Thursday, February 19, 2009 to Friday, February 20, 2009
Chicago Teachers as Scholars
The Gilded and Gritty: America, 1870-1912

Constructed around an online “toolbox” of texts and documents collected at the National Humanities Center in Research Triangle Park, North Carolina, participants in this seminar will discuss four themes that are central to the Gilded Age: City and Country, focusing on Arcadian mythology, urban realism, and nostalgia, Citizens and Others, especially immigrants, African Americans, and children,...

Thursday, February 5, 2009 to Friday, February 6, 2009
Chicago Teachers as Scholars
Must We Burn Luther?

While Luther has rightly been credited with leading the first successful reform effort that broke with the institutional church, there is a darker side to Luther’s life and writings that is often suppressed.

Thursday, January 29, 2009 to Friday, January 30, 2009
Chicago Teachers as Scholars
The Red Summer: America's Race War, 1919

The United States fought in World War I to make the world safe for democracy. After victory, African Americans carried on that mission—at home. But the defenders of white supremacy did not make way for the rights and equalities of African Americans.

Monday, January 26, 2009 to Tuesday, January 27, 2009
Chicago Teachers as Scholars
Slavery, Anti-Slavery, and Emancipation

The history of slavery, antislavery, and slave emancipation, considering both classic and new scholarly approaches, as well as illustrative primary documents will be the topics explored during this seminar.

Thursday, December 4, 2008 to Friday, December 5, 2008
Chicago Teachers as Scholars
Europe, Islam, and the Medieval Mediterranean, 1000-1500 CE

The Medieval Mediterranean world consisted of a complex set of diverse and overlapping religious, linguistic, economic and ethnic communities. Contemporary authors viewed their surrounding world from perspectives bound by those categories and others.

Thursday, November 20, 2008 to Friday, November 21, 2008
Chicago Teachers as Scholars
Freedom and Slavery in Brazil

Nineteenth-century Brazil exhibited a wide variety of forms and degrees of freedom in a slave society. By 1872, three quarters of the population of African descent were free, but slavery was intensifying in some regions, and Brazil would only abolish slavery in 1888, the last nation in the Western Hemisphere to do so.

Monday, November 17, 2008 to Tuesday, November 18, 2008
Chicago Teachers as Scholars
Climate Change and Water Crisis

Planet earth has been experiencing increasing environmental assault from adverse human activities. The consequences of these hazards are already at a critical mass, but if left unchecked, the continual assault on the environment will produce a point of no return. In short, global environmental change will be our main challenge of the twenty-first century.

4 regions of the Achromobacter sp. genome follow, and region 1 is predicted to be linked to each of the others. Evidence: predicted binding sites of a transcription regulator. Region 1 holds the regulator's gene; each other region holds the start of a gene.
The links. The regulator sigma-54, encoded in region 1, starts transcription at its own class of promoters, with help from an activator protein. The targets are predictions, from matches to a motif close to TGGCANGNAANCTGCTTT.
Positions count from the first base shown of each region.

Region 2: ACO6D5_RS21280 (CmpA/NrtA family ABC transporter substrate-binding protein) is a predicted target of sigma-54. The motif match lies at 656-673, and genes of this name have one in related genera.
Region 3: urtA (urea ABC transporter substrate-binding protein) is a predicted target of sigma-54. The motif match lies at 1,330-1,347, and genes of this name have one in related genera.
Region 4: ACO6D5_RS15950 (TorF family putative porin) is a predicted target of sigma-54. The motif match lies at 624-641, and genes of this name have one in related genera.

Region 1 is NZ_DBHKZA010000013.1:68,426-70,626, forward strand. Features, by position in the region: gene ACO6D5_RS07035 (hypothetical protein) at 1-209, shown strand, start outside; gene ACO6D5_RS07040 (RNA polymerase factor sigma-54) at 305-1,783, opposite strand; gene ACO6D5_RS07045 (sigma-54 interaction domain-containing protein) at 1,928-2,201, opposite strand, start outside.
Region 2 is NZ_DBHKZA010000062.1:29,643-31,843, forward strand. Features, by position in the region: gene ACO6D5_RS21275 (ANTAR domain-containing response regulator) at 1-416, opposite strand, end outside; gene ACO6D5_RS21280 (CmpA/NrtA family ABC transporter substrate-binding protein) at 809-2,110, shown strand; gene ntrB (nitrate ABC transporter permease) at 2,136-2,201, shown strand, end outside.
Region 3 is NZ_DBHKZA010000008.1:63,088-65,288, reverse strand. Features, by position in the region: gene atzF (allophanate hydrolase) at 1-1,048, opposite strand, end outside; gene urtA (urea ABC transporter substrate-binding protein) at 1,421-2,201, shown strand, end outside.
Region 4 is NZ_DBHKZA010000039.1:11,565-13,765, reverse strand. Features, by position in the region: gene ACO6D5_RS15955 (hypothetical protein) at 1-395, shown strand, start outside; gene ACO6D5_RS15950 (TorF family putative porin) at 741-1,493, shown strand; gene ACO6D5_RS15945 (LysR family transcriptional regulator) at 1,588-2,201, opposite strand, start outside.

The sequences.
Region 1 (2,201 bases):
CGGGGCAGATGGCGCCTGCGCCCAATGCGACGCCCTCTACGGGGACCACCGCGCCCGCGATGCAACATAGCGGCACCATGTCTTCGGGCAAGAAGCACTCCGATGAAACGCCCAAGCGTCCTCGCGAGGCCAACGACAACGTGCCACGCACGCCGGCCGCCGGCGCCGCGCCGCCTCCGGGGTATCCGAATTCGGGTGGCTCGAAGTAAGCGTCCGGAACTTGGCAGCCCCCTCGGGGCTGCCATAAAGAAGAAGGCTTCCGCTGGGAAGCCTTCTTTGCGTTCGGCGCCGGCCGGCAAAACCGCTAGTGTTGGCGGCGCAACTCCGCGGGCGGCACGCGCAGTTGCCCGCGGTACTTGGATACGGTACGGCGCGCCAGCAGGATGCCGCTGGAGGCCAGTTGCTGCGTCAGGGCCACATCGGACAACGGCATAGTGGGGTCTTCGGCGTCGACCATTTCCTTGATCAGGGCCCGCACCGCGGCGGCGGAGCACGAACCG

Thursday, October 30, 2008 to Friday, October 31, 2008
Chicago Teachers as Scholars
The Material and Cultural World of Hawthorne

Gingerbread men and ghosts; accordion players and architecture; monkeys and mesmerism; photography and prisons; puritans and politicians. These are just a few aspects of the cultural world of antebellum America that Nathaniel Hawthorne visited in his second novel, The House of the Seven Gables (1852).

Monday, October 20, 2008 to Tuesday, October 21, 2008
Chicago Teachers as Scholars
Predicting and Explaining Presidential Elections

During the Fall of 2008, we will be coming to the end of the longest, and perhaps the most exciting, presidential campaign in recent American history. Surveys indicate an extraordinarily high level of public interest in this election, especially among younger people. This seminar will provide an overview of what political scientists know about presidential elections.

Thursday, October 16, 2008 to Friday, October 17, 2008
Chicago Teachers as Scholars
Brain, Mind, and Artistic Imagination

Artistic creativity in literature and visual art as it is understood by combining the perspectives of the humanities with those of the sciences will be explored in this seminar. We will consider, for example, ideas about how language originated in humankind, and how literary creativity may arise in individuals.

Thursday, October 9, 2008 to Friday, October 10, 2008
Chicago Teachers as Scholars
The History of Latinos in the United States

This seminar will explore the diversity of Latino experiences in the United States from 1492 to the present. We will examine numerous themes, including early narratives of conquest and exploration, the nature of regional differences, and the identities that stem from locale, race mixture and racial purity in the ideologies of settler elites.